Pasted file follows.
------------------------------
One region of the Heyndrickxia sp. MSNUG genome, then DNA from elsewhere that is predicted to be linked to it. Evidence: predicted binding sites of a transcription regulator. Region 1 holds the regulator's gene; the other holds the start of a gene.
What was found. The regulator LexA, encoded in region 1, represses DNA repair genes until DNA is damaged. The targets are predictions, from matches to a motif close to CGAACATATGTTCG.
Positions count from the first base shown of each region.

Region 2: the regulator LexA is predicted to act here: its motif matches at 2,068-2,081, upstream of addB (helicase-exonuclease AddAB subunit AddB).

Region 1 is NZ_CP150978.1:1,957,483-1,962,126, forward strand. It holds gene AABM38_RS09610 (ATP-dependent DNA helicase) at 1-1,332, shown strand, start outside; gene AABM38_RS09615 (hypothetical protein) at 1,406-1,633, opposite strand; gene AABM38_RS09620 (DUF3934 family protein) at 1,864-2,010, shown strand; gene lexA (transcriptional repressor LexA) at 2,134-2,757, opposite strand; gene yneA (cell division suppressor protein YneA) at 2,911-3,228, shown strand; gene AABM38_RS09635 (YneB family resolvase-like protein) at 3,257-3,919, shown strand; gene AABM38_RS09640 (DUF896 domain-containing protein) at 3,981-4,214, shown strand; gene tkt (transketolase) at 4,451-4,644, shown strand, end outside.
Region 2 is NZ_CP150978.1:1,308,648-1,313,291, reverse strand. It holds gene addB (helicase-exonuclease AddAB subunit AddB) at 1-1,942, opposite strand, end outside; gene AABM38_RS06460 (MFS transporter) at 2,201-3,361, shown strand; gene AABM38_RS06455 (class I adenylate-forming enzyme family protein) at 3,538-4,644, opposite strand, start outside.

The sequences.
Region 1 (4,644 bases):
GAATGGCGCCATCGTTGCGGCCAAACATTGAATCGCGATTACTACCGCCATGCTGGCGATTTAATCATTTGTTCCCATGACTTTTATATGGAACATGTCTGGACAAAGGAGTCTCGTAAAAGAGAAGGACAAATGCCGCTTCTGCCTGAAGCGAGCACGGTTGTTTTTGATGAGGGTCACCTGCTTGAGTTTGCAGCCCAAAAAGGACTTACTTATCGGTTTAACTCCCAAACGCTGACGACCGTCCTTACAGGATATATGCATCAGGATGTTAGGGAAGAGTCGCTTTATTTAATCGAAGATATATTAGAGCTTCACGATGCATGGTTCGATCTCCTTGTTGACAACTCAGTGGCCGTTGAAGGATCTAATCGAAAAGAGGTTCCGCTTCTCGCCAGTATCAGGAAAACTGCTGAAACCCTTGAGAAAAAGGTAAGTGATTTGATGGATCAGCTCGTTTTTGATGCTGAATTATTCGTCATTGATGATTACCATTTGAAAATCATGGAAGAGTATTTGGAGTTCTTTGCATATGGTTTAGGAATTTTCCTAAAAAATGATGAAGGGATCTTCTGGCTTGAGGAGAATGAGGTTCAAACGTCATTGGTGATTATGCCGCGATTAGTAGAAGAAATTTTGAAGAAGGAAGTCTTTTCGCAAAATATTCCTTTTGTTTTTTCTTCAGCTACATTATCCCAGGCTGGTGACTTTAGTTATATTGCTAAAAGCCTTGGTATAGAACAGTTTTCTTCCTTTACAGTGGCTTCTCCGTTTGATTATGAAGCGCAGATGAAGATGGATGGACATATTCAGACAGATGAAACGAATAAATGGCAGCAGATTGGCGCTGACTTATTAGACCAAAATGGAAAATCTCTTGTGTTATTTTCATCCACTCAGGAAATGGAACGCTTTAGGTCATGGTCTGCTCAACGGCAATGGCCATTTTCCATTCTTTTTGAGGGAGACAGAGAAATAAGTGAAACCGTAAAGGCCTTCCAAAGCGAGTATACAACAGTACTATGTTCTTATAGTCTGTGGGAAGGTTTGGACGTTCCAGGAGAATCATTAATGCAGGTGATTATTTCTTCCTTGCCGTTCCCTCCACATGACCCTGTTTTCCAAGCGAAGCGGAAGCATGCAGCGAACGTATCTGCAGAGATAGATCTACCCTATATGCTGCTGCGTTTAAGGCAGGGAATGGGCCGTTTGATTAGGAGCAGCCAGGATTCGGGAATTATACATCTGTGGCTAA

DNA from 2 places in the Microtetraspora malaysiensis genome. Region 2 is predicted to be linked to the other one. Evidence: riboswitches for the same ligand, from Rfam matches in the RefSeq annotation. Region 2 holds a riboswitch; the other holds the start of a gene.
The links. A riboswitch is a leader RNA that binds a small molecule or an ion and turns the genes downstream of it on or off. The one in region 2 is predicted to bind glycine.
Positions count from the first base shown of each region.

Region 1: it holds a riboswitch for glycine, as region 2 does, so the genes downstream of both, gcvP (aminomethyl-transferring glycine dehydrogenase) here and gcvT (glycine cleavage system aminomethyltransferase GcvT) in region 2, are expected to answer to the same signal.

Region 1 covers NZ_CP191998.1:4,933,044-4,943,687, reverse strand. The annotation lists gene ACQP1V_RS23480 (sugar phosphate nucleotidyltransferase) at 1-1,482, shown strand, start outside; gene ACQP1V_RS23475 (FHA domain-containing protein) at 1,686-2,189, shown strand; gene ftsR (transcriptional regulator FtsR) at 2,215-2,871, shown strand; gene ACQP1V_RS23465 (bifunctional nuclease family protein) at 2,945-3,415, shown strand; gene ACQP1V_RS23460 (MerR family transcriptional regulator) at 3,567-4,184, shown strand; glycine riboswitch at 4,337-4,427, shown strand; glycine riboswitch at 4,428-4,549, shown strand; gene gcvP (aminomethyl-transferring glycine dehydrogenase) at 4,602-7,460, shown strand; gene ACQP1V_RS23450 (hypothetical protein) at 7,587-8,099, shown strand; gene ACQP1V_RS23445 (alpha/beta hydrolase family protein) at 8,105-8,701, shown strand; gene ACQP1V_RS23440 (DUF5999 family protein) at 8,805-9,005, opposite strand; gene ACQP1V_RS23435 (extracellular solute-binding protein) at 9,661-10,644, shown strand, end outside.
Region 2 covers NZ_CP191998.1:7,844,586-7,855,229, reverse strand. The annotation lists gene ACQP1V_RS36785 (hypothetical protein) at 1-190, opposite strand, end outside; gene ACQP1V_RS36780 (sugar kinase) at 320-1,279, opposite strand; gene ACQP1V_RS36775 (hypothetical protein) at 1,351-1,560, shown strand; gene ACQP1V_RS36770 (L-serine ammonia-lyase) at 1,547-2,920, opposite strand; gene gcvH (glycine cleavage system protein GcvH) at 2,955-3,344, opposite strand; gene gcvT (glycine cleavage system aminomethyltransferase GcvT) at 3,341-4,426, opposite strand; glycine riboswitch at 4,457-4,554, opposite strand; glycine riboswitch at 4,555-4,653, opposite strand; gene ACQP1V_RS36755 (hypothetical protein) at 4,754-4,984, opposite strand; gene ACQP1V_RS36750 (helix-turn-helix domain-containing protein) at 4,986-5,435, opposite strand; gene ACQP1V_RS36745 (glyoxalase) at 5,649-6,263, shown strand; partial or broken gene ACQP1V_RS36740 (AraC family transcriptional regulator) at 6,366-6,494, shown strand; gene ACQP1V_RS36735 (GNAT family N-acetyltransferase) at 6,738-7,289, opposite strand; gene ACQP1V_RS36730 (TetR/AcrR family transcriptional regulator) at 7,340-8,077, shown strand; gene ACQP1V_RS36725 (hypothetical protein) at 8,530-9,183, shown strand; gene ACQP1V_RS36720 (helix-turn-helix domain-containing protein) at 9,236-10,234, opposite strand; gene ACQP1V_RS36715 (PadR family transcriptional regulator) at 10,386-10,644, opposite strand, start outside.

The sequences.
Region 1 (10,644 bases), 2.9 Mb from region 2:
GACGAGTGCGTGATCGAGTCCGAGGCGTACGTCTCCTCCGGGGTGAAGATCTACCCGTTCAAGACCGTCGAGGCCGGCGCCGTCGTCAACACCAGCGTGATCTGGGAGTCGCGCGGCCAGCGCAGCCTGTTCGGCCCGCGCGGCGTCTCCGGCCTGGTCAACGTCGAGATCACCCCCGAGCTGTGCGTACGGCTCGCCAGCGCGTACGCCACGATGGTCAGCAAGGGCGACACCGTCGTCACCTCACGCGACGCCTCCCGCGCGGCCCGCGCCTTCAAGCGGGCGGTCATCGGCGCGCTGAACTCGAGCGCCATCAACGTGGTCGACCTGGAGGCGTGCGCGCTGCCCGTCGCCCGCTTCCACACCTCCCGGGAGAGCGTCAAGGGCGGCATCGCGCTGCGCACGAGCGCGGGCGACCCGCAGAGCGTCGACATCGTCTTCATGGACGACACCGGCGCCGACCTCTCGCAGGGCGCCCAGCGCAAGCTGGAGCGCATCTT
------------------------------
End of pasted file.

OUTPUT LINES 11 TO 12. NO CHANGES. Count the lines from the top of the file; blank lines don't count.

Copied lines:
The links. A riboswitch is a leader RNA that binds a small molecule or an ion and turns the genes downstream of it on or off. The one in region 2 is predicted to bind glycine.
Positions count from the first base shown of each region.